Suzanne Potter / California News Service
LOS ANGELES — The futures of the Sequoia, Sierra and Inyo national forests are at stake, and the public has a once-in-a-generation chance to shape them.
The U.S. Forest Service is taking public comment on its draft of the new forest plans, which come out every 20 to 30 years. Then they’ll make recommendations to Congress on how much land to designate for wilderness protection.
Just because it’s a national forest doesn’t mean it’s protected from development, said Matt Dietz, lead ecologist in the research department of The Wilderness Society.
“National forests are open to a wide variety of uses,” he said, “including commercial timber harvesting, mining, oil and gas drilling, downhill ski development, road building, off-road vehicle use, jeep trails, snowmobiling.”
Wilderness protection would keep the areas safe from development and give wildlife more room to roam. However, Dietz said he is concerned that the Forest Service is leaning toward a very conservative option that seeks protection for less than one percent of the 4 million acres in these forests.
Steve Evans, a consultant for the California Wilderness Coalition, said he thinks the Forest Service wants to keep its options open while managing these lands.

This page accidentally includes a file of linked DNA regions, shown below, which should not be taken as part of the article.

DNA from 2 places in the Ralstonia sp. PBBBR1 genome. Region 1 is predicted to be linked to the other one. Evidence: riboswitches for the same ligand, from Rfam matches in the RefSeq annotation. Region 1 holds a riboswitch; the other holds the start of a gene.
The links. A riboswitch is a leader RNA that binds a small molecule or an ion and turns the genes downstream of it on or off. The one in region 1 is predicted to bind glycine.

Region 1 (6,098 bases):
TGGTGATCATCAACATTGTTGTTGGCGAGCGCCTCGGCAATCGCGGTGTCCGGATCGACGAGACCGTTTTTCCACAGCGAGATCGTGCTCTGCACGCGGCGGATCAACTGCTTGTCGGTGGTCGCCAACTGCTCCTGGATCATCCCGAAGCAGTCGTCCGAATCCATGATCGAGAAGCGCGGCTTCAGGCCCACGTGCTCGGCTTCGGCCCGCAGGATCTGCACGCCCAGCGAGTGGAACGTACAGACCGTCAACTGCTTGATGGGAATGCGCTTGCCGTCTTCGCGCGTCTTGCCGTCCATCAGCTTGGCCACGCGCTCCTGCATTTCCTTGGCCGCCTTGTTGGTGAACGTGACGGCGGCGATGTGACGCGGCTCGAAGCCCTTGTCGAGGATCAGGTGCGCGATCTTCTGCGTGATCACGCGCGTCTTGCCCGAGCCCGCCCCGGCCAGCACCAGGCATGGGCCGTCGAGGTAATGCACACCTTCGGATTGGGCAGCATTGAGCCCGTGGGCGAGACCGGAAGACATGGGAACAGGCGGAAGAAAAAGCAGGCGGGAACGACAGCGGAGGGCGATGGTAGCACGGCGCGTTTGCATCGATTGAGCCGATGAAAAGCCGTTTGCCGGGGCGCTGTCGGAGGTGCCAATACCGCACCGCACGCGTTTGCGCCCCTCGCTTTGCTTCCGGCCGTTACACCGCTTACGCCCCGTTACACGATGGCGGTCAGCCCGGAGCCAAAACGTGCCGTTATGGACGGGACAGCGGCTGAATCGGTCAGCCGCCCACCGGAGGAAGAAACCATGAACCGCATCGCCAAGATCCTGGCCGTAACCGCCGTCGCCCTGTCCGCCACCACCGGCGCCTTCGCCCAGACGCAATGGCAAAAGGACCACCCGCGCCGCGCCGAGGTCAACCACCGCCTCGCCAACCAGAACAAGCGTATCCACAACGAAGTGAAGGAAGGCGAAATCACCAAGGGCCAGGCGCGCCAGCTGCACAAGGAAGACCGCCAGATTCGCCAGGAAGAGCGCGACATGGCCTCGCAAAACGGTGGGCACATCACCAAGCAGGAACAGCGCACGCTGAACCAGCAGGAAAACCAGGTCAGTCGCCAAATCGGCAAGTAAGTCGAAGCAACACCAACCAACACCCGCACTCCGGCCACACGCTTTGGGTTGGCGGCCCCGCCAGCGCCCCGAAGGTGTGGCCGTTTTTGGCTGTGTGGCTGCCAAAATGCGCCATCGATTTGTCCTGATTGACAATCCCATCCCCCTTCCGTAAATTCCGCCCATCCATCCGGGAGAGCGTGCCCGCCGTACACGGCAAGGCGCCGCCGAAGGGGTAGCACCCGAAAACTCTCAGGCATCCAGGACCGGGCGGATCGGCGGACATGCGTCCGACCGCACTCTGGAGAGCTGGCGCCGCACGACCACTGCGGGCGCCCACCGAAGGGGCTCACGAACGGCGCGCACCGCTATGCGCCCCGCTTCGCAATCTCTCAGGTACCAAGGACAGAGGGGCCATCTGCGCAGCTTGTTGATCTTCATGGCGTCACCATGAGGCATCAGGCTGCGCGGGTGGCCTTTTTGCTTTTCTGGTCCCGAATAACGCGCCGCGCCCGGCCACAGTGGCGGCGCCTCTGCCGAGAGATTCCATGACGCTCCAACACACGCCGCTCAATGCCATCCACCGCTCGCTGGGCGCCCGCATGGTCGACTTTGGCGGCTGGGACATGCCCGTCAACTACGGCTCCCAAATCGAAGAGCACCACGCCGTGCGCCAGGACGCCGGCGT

“The agency has always been somewhat anti-wilderness, and they’re looking to ensure that their plans give them maximum flexibility for management,” he said, “whether it’s building roads or approving permits for energy development, or logging trees or mining, or what have you.”
Evans said his group endorses “Option C,” which would recommend almost 750,000 acres in the forests for protection without affecting existing roads or trails.
The Forest Service will hold public meetings on the draft Environmental Impact Statement and three forest plans on Wednesday in Northridge and Thursday near downtown Los Angeles, and a half-dozen more across the state over the next six weeks. People also can comment online and find the meeting schedule at fs.usda.gov.